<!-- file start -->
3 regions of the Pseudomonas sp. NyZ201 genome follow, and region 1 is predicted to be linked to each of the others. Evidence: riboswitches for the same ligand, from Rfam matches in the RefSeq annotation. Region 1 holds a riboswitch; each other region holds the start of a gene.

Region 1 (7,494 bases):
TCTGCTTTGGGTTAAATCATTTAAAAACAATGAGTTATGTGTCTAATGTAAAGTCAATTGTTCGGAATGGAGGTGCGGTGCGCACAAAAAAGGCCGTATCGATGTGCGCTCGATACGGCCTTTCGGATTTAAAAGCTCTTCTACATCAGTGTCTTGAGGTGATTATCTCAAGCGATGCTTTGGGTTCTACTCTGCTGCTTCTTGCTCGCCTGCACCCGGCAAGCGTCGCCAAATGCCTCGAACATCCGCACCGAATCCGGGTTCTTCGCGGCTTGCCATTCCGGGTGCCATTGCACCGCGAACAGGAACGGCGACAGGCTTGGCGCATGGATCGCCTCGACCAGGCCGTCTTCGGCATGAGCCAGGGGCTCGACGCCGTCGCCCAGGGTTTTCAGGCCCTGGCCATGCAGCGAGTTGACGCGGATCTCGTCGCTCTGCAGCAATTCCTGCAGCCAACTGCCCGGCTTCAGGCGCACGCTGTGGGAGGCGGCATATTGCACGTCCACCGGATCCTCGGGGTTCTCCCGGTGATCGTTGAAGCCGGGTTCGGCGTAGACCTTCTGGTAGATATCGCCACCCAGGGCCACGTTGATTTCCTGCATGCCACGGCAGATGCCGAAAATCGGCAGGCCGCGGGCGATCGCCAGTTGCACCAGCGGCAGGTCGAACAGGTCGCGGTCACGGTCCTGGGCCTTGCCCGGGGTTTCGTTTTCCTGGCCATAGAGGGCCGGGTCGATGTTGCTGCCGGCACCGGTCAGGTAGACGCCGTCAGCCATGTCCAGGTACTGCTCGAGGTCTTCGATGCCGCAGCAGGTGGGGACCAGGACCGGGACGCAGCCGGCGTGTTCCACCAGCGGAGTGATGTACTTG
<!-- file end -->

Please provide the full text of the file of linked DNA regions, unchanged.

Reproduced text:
3 regions of the Pseudomonas sp. NyZ201 genome follow, and region 1 is predicted to be linked to each of the others. Evidence: riboswitches for the same ligand, from Rfam matches in the RefSeq annotation. Region 1 holds a riboswitch; each other region holds the start of a gene.

Region 1 (7,494 bases):
TCTGCTTTGGGTTAAATCATTTAAAAACAATGAGTTATGTGTCTAATGTAAAGTCAATTGTTCGGAATGGAGGTGCGGTGCGCACAAAAAAGGCCGTATCGATGTGCGCTCGATACGGCCTTTCGGATTTAAAAGCTCTTCTACATCAGTGTCTTGAGGTGATTATCTCAAGCGATGCTTTGGGTTCTACTCTGCTGCTTCTTGCTCGCCTGCACCCGGCAAGCGTCGCCAAATGCCTCGAACATCCGCACCGAATCCGGGTTCTTCGCGGCTTGCCATTCCGGGTGCCATTGCACCGCGAACAGGAACGGCGACAGGCTTGGCGCATGGATCGCCTCGACCAGGCCGTCTTCGGCATGAGCCAGGGGCTCGACGCCGTCGCCCAGGGTTTTCAGGCCCTGGCCATGCAGCGAGTTGACGCGGATCTCGTCGCTCTGCAGCAATTCCTGCAGCCAACTGCCCGGCTTCAGGCGCACGCTGTGGGAGGCGGCATATTGCACGTCCACCGGATCCTCGGGGTTCTCCCGGTGATCGTTGAAGCCGGGTTCGGCGTAGACCTTCTGGTAGATATCGCCACCCAGGGCCACGTTGATTTCCTGCATGCCACGGCAGATGCCGAAAATCGGCAGGCCGCGGGCGATCGCCAGTTGCACCAGCGGCAGGTCGAACAGGTCGCGGTCACGGTCCTGGGCCTTGCCCGGGGTTTCGTTTTCCTGGCCATAGAGGGCCGGGTCGATGTTGCTGCCGGCACCGGTCAGGTAGACGCCGTCAGCCATGTCCAGGTACTGCTCGAGGTCTTCGATGCCGCAGCAGGTGGGGACCAGGACCGGGACGCAGCCGGCGTGTTCCACCAGCGGAGTGATGTACTTG